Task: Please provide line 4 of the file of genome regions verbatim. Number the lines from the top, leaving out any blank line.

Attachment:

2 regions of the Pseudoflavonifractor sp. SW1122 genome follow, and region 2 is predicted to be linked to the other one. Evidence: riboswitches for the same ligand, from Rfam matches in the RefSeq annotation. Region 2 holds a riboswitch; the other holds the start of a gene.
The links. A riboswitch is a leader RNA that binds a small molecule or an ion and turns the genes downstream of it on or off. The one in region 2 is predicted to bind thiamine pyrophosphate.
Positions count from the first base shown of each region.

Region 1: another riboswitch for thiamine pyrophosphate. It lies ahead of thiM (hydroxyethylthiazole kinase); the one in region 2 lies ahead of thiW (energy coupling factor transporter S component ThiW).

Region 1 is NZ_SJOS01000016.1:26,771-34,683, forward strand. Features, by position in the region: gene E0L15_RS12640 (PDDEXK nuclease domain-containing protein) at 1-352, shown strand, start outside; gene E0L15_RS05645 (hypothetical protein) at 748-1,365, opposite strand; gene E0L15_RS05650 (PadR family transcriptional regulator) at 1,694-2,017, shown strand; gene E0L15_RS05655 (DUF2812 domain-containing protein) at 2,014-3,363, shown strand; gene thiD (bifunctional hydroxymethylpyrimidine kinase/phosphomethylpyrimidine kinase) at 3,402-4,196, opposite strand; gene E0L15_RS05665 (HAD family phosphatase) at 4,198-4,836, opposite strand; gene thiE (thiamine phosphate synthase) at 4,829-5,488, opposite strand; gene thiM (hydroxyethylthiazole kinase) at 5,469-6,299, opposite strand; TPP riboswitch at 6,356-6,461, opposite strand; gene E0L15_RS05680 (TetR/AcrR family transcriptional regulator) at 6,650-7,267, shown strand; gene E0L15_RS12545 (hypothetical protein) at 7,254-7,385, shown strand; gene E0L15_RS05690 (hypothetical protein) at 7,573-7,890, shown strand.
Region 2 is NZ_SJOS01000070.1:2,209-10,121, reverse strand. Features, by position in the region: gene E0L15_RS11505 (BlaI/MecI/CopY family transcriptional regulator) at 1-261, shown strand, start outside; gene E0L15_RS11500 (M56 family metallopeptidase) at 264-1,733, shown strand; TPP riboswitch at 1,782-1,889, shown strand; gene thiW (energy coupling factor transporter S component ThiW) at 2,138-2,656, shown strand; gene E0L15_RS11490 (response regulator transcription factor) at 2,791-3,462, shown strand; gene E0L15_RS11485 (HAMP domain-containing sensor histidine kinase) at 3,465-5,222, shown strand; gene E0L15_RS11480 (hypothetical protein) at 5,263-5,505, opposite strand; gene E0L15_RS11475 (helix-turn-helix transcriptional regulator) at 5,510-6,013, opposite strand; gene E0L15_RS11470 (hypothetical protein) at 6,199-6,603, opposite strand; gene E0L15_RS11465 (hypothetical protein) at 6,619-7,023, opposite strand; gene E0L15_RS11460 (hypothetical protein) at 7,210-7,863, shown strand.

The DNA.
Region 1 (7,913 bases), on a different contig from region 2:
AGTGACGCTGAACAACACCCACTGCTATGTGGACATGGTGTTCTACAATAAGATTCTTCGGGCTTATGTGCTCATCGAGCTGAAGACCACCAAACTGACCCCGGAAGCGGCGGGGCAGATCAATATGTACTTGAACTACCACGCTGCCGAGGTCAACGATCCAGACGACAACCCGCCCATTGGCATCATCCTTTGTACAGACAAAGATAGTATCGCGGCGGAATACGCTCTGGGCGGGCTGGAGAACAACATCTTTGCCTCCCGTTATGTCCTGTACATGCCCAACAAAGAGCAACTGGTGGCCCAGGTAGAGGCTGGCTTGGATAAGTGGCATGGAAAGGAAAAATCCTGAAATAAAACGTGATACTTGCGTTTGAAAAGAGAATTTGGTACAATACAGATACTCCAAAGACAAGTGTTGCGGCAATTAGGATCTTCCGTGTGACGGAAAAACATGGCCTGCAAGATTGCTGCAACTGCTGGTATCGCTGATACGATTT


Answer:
Region 1: another riboswitch for thiamine pyrophosphate. It lies ahead of thiM (hydroxyethylthiazole kinase); the one in region 2 lies ahead of thiW (energy coupling factor transporter S component ThiW).